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What’s this book? (Food & History)

(57 Posts)
FannyCornforth Sun 29-Aug-21 06:37:58

Hello
It came out around 5 to 10 years ago.
It was about the social history of food; in particular how food stuff (flour etc) used to be adulterated with all manner of horrible stuff.
I think that was mainly concerned with the Victorian era.
It was a Radio 4 Book of the Week.
Can anyone help please? I’d really like to read it, or, more likely, listen to it
Thank you!

FannyCornforth Sun 29-Aug-21 06:44:33

PS if you can recommend any other books about food and history; or indeed any social history of the UK, please do so.
I like Ruth Goodman.
Thank you!

Ladyleftfieldlover Sun 29-Aug-21 07:53:56

I have a list, which I’ll let you have when I get back from London this evening.

FannyCornforth Sun 29-Aug-21 08:02:59

Ooh! Thank you ?
I look forward to that!

notnecessarilywiser Sun 29-Aug-21 08:06:29

Could it have been Scoff by Pen Vogler? I saw her talking about it at last year's Hay Festival Online, which prompted me to buy a copy.

FannyCornforth Sun 29-Aug-21 08:08:56

Thanks not, I’ve just had a look on Amazon, and it’s not that; but that book looks brilliant. Right up my street

M0nica Sun 29-Aug-21 08:11:49

FannyCornforth not the book you are looking for. But I would highly recommend 'Food in Britain' by Dorothy Hartley. It was first published in 1954 and hasn't been out of print since.

Hartley wrote wonderful stuff about the agriculture, husbandry, cooking, homemaking, and eating of England from the Neolithic Age onwards, concentrating mostly on medieval and early modern food practices that continued and/or were adapted, mostly in country foodways, through the 19th and 20th centuries. This is from a quote from a review and I couldn't put it better, so haven't tried to.

I read and reread this regularly. One part that stays with me is the instructions and diagrams of how the bargees would cook the whole family meal, main course and pudding, in a bucket, carefully layering it so no one part contaminates another. The book is full of such revelations.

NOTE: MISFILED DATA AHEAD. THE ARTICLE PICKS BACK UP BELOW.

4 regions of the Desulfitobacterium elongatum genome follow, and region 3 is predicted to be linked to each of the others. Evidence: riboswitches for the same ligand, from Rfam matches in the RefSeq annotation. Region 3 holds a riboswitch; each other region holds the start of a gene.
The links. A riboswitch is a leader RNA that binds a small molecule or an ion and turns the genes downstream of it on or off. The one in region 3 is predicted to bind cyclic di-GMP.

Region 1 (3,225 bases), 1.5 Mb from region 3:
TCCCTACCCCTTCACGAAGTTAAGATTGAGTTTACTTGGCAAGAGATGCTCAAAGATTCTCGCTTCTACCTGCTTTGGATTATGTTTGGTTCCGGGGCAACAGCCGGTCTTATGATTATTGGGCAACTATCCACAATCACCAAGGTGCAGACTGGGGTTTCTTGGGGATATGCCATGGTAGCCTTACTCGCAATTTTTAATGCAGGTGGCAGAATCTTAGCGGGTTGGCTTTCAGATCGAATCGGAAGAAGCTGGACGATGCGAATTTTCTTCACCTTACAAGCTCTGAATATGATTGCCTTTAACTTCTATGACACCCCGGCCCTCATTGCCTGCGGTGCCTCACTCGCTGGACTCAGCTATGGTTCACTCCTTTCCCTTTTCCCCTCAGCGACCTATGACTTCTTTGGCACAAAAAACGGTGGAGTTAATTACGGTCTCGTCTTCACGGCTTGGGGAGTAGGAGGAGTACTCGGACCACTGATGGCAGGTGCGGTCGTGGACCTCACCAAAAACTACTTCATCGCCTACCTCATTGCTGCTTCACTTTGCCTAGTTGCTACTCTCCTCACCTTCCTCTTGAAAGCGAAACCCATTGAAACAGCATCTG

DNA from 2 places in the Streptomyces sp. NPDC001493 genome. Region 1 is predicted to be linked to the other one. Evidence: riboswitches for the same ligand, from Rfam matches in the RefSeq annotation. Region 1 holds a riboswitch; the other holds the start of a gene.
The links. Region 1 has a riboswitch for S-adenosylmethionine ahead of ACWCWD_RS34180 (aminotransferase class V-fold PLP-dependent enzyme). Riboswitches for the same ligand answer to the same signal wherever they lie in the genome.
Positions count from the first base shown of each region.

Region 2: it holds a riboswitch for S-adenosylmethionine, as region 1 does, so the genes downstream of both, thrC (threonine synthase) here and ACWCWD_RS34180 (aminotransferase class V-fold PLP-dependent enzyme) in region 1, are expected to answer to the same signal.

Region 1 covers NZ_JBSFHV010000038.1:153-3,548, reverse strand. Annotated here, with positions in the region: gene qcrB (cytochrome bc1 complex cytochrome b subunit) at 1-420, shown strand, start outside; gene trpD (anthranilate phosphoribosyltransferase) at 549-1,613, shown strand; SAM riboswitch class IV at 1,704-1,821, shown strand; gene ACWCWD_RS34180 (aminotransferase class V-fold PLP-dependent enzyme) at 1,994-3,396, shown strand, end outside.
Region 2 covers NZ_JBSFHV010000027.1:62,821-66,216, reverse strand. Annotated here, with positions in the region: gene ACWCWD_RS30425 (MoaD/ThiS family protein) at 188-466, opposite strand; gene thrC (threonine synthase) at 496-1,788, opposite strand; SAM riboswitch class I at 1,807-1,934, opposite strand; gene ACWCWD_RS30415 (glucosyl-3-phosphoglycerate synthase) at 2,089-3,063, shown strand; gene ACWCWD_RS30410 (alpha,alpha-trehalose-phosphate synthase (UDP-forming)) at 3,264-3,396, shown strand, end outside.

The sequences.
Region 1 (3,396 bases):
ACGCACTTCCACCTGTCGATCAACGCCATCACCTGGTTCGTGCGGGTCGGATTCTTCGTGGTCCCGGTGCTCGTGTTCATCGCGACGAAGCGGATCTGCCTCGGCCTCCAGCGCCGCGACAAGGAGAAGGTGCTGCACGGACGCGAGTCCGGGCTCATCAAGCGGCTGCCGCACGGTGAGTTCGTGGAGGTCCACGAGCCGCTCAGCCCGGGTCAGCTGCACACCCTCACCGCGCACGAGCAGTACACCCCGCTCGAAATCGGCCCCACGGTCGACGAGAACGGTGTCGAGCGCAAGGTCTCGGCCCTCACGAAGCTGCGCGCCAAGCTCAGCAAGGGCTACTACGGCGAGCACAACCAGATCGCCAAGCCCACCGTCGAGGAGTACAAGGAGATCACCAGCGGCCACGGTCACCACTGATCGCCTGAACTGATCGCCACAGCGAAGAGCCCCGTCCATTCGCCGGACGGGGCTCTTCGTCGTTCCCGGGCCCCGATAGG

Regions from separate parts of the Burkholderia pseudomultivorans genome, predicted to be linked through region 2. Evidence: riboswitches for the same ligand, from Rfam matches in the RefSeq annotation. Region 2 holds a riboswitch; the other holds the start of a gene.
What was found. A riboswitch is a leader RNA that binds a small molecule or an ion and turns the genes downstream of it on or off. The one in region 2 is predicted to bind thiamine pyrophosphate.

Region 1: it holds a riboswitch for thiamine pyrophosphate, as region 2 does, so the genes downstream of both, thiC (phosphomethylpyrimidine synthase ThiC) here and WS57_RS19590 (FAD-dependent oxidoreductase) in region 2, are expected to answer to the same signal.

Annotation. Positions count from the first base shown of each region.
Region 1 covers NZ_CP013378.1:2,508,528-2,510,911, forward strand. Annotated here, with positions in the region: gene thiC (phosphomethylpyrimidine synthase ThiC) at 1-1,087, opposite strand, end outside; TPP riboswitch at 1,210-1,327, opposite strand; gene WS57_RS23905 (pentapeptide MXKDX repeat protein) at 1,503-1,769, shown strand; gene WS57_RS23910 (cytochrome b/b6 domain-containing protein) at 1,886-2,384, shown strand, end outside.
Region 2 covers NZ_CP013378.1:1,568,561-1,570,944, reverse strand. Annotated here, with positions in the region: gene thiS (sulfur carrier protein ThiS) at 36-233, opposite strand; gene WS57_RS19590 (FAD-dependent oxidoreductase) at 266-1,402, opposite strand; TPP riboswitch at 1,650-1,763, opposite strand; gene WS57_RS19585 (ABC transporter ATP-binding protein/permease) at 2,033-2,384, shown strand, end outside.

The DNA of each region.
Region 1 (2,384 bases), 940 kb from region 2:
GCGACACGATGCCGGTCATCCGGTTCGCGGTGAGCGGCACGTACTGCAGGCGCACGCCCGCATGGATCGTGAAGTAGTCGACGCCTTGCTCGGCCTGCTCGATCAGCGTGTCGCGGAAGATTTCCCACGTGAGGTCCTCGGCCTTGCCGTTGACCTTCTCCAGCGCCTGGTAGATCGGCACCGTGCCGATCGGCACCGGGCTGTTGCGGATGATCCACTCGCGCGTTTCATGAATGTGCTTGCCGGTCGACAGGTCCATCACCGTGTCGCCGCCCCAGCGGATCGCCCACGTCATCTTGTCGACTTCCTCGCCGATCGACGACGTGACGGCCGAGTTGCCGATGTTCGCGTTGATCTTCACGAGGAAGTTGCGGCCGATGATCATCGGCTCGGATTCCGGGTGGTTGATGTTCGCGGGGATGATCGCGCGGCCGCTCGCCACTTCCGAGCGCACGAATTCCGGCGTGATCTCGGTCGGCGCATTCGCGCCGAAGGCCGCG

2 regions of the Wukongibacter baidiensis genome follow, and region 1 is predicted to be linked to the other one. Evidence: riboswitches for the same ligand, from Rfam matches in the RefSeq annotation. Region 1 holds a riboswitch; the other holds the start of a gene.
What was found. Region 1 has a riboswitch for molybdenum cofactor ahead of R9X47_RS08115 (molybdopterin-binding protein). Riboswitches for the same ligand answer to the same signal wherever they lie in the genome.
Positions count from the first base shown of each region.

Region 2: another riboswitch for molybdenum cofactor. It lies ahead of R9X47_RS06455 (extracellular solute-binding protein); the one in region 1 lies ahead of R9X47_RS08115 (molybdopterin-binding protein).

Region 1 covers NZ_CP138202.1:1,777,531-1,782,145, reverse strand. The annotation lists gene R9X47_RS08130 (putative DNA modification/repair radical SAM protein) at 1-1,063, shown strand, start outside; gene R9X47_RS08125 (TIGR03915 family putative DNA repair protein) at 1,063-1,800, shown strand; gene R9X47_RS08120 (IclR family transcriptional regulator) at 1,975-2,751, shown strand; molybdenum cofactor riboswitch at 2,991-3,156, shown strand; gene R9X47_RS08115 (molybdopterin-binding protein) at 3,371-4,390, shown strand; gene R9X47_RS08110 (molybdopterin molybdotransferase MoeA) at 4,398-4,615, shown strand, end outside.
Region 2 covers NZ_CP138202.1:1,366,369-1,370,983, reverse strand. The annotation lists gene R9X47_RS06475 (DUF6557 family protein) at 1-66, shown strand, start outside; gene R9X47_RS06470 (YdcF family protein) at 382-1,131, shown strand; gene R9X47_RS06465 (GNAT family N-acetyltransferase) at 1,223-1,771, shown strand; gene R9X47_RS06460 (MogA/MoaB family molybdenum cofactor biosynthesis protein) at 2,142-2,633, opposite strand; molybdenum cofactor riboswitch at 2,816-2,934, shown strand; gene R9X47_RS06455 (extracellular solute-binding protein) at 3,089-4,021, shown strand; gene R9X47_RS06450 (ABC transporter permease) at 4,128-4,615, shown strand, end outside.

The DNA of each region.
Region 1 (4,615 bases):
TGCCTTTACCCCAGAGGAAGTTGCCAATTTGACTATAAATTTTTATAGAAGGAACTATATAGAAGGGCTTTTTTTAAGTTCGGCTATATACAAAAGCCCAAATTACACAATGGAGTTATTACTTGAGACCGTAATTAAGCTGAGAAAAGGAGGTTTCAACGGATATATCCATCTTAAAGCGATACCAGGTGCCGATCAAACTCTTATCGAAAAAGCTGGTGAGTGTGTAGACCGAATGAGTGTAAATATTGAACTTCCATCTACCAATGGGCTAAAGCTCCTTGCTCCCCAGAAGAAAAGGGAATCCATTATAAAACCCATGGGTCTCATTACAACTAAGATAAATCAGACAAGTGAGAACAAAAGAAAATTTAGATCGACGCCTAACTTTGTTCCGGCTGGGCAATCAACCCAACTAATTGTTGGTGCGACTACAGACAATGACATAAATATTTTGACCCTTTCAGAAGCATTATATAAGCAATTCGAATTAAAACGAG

When he was staying with us my DF, then in his 90s, picked the book up and read it cover to cover.

MaizieD Sun 29-Aug-21 08:22:01

M0nica

FannyCornforth not the book you are looking for. But I would highly recommend 'Food in Britain' by Dorothy Hartley. It was first published in 1954 and hasn't been out of print since.

Hartley wrote wonderful stuff about the agriculture, husbandry, cooking, homemaking, and eating of England from the Neolithic Age onwards, concentrating mostly on medieval and early modern food practices that continued and/or were adapted, mostly in country foodways, through the 19th and 20th centuries. This is from a quote from a review and I couldn't put it better, so haven't tried to.

I read and reread this regularly. One part that stays with me is the instructions and diagrams of how the bargees would cook the whole family meal, main course and pudding, in a bucket, carefully layering it so no one part contaminates another. The book is full of such revelations.

When he was staying with us my DF, then in his 90s, picked the book up and read it cover to cover.

More agreement, MOnica. shock It's a wonderful book. I cherish my copy. But is it still obtainable?

Looking forward to seeing Ladyleftfieldlover's list..

FannyCornforth Sun 29-Aug-21 08:30:16